Visual and auditory memory are both different categories of the broader concept of memory, the recollection of information. Memory is categorized in both broad and specific manners, and understanding each concept independently helps to truly comprehend the disparity between visual and auditory memory. Generally speaking, visual memory, as the name suggests, refers to the recollection of visual information, whereas auditory memories are the recollection of things that were heard.
Visual memories may be formed by the actual perception of a visual stimulus as well as from more imaginative sources. This encoding of stimuli occurs over time frames ranging from momentary, such as the blink of an eye, to longer term, such as the recollection of watching a movie. Of course, these memories may further be altered across time spanning months or years as well.
This particular subtype of memory is able to be stored due to the parietal and temporal lobes. These lobes are a part of the cerebral cortex, the outer layer of the brain involved in most "higher thinking" cognitive processes. The temporal lobe is located on the lateral aspect of the cortex and can be thought of as in the same region as the ear. The parietal lobe is above, superior in anatomical terms, to the temporal lobe, spanning the side and top of the cortex.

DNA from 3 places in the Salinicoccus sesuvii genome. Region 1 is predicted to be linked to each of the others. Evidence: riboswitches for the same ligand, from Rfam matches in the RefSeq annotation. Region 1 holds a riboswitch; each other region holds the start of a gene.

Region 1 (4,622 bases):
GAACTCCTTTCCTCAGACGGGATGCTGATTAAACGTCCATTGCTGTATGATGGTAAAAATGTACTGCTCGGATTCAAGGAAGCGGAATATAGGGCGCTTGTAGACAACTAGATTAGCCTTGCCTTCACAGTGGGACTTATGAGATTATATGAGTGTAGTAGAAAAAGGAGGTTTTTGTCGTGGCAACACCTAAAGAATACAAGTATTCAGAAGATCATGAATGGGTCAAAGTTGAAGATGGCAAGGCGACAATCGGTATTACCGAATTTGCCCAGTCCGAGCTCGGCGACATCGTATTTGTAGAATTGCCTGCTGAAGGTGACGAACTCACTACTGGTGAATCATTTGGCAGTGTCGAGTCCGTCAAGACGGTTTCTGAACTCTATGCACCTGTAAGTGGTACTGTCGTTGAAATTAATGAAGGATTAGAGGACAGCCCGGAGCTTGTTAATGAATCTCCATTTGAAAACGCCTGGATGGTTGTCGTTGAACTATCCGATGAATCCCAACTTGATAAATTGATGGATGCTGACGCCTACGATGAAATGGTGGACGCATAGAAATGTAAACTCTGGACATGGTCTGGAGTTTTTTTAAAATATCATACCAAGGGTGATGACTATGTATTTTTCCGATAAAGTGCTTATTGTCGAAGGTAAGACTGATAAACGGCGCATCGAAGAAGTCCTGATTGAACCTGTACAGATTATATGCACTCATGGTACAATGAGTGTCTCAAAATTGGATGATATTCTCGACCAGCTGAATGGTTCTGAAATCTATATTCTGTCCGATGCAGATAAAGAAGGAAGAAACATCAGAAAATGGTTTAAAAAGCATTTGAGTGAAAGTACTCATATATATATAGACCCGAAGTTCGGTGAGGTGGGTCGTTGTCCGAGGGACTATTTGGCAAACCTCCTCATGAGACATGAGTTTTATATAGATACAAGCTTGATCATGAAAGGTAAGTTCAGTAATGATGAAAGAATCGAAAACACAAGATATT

Due to the complexity of neurophysiological processes, the exact mechanism of storing visual and auditory memories is not easily articulated or understood. The same holds true for the storing of auditory, or echoic, memory. Echoic memory generally can only be retained for about three to four seconds, which is a relatively short amount of time. Other recollection of sounds, such as what a person was saying during a particular memorable event, is more attributable to episodic memory and other longer-term forms of auditory memory.
Therefore, visual and auditory memory differ specifically as smaller parts of a bigger mnemonic scheme. The difference is primarily the sense that is utilized to acquire the information in addition to the neural storage pathway. In visual memory, the eyes are used to sense reflected light, and the temporal and parietal lobes store the corresponding images. The auditory system is ear based and translates sound waves into particular vibrational patterns that are then interpreted in different ways by the brain to come up with specific sounds. If this sound is of any particular significance, it may then be stored as auditory memory in the brain and recalled for various reasons on both conscious and subconscious levels.